Life in False Creek: Herring Spawning 2022

We built, deployed, and monitored herring nets while sampling water conditions in False Creek. Through analysis, we estimate that shortly after a spawning event there was a total of 135,000 eggs on all the nets in the Creek!! Expansion of efforts like net deployment and habitat restoration are necessary as it would provide degraded herring population more suitable substrate for egg development.




Earth, Ocean & Atmospheric Sciences


ENVR 400


  • Tara Ivanochko
  • Michael Lipsen

City of Vancouver:

  • Angela Danyluk

Student Team:

  • Sadie Lye
  • Phyllis Lesnikov
  • Finn Johnson
  • Liangyan Zhou


  • Climate Change Adaptation Strategy; Biodiversity Strategy


Pacific herring bridge large and small marine species together, driving the whole ecosystem. Herring populations have historically spawned in False Creek and surrounding areas, but as human influence on the world increased, this pattern waned, and population sizes have decreased. This is in part due to overfishing, but also habitat degradation and loss. In False Creek, native eel grass and aquatic vegetation, ideal spawning substrate, has disappeared and been replaced by creosote dock pilings, structures toxic to herring eggs.

This project studied herring egg density and water conditions in False Creek. After building 10 herring nets, acting as suitable substrate for herring eggs to develop on, we deployed them off the docks in False Creek and took water quality samples. Based off our sampling methods we estimated that on February 26th our nets along with the nets deployed by the Squamish Streamkeepers had an astounding total of over 135,000 eggs on them. Imagine if the herring net project was expanded and how many eggs could then spawn on non-toxic material. While monitoring our nets we noticed the variety of other organisms that were living on them, and it brought to our attention the lack of knowledge surrounding the ecosystem in False Creek. Further research into the general ecology of False Creek along with the herring populations needs to be conducted and endorsed to develop better management practices.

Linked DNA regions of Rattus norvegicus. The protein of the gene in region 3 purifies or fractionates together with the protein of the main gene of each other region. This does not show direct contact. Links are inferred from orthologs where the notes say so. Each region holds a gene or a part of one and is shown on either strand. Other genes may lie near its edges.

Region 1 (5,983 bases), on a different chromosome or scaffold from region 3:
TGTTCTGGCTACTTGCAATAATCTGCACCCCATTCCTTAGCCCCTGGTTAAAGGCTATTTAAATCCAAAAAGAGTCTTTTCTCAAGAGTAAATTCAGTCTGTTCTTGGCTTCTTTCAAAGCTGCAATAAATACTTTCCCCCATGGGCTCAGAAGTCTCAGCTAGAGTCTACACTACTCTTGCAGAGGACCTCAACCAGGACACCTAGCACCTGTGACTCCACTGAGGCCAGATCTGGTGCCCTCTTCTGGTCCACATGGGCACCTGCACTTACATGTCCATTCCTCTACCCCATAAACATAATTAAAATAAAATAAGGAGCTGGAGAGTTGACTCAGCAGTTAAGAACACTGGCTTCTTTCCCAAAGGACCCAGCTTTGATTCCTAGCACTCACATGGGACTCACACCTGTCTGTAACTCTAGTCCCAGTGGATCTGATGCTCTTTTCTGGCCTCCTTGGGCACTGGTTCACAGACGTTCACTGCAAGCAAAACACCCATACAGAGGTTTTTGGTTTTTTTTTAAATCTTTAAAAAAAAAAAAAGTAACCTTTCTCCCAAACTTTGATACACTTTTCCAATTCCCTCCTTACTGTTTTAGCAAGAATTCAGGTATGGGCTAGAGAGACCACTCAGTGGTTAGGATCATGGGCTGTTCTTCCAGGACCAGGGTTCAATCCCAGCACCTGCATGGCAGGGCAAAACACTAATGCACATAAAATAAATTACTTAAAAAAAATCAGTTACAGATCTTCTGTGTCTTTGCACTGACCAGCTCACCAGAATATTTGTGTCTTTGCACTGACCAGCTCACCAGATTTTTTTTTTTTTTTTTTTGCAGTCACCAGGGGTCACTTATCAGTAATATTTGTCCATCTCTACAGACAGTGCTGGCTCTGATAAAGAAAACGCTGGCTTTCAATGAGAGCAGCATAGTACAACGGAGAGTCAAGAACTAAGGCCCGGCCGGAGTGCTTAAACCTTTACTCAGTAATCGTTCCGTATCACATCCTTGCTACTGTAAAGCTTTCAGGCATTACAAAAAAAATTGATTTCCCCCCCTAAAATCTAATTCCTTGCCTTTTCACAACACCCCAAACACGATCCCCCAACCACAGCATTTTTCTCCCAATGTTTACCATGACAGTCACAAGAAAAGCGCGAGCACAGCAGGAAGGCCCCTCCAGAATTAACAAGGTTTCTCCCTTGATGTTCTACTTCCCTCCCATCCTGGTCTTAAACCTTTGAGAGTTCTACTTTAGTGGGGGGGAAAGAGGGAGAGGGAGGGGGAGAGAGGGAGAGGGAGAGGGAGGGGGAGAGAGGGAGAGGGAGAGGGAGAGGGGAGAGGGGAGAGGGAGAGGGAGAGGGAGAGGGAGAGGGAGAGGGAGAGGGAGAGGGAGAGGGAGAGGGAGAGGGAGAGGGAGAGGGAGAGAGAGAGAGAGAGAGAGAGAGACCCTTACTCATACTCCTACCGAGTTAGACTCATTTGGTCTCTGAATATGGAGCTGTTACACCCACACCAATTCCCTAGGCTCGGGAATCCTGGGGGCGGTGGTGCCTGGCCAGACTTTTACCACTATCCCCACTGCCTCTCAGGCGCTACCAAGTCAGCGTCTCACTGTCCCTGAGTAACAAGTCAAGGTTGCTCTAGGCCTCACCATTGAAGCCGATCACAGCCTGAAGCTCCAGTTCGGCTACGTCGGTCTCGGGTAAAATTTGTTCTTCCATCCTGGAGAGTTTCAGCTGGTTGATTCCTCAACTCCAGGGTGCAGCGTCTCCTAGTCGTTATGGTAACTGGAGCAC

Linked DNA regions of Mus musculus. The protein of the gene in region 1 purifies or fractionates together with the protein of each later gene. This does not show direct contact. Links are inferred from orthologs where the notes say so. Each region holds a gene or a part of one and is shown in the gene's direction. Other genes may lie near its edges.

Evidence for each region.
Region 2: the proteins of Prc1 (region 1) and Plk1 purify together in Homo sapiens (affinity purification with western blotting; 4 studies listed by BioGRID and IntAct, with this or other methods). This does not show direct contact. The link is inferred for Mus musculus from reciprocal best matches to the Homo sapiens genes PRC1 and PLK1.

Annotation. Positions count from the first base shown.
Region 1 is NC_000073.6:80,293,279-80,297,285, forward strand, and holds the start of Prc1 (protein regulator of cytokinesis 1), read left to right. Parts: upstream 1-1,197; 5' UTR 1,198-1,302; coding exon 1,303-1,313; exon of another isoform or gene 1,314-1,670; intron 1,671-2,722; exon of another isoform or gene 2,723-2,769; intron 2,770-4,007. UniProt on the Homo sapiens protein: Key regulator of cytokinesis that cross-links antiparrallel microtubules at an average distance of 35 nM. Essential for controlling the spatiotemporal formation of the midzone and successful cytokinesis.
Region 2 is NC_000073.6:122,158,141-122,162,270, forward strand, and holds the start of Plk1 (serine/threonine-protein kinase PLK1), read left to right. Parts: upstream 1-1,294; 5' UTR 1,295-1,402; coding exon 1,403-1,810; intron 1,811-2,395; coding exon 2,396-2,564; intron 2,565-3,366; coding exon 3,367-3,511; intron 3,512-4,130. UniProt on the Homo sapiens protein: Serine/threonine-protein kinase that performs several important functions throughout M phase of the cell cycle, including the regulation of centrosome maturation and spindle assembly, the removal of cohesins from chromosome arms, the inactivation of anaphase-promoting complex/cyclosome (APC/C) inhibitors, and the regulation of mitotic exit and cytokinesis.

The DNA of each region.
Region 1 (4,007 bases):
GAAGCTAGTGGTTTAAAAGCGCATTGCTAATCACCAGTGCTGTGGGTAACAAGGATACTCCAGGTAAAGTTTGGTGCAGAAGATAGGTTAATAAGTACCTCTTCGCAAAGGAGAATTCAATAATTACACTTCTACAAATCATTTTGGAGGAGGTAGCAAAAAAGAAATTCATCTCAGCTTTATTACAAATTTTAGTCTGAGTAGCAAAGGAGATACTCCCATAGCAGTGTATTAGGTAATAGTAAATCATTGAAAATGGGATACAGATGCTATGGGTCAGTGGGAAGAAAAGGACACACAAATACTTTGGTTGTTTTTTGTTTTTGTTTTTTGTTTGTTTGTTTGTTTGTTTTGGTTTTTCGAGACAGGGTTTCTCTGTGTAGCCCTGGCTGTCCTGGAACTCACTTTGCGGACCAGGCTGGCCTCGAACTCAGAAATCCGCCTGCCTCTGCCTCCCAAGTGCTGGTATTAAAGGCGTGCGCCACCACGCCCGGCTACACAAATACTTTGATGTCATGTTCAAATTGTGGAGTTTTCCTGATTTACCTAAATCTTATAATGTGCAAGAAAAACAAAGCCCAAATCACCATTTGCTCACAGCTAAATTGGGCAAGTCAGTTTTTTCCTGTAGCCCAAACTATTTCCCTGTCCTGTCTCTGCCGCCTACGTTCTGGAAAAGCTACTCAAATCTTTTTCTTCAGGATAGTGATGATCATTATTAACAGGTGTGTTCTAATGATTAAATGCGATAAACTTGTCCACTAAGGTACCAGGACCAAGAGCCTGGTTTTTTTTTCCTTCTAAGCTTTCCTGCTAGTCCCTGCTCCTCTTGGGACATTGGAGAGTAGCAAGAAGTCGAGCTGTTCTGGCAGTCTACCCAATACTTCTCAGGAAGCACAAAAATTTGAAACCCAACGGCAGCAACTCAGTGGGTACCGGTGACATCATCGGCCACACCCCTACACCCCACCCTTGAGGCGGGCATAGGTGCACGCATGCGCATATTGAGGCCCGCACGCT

Programs such as year-round monitoring of water quality and herring during the spawning period would provide more accurate information of the influences on herring spawning trends. Its remarkable herring make the journey into False Creek to Spawn, and we were privileged to see herring eggs successfully stuck to our nets. It is obvious herring populations are struggling to survive and with policy change, we can increase their odds of survival.

{{ reviewsTotal }}{{ options.labels.singularReviewCountLabel }}
{{ reviewsTotal }}{{ options.labels.pluralReviewCountLabel }}
{{ options.labels.newReviewButton }}
{{ userData.canReview.message }}

Related projects

Rental Unit Emissions Report Card: Helping Renters Reduce their Carbon Footprint


Our project supports the City of Vancouver's efforts to reduce carbon emissions by...

Leisure Access Program


Our program mainly focuses on solving the problems of the Leisure Access Program...

Visualizing Climate Action


Visualizing Climate Action targets Vancouverites’ values by installing displays in Vancouver’s most scenic...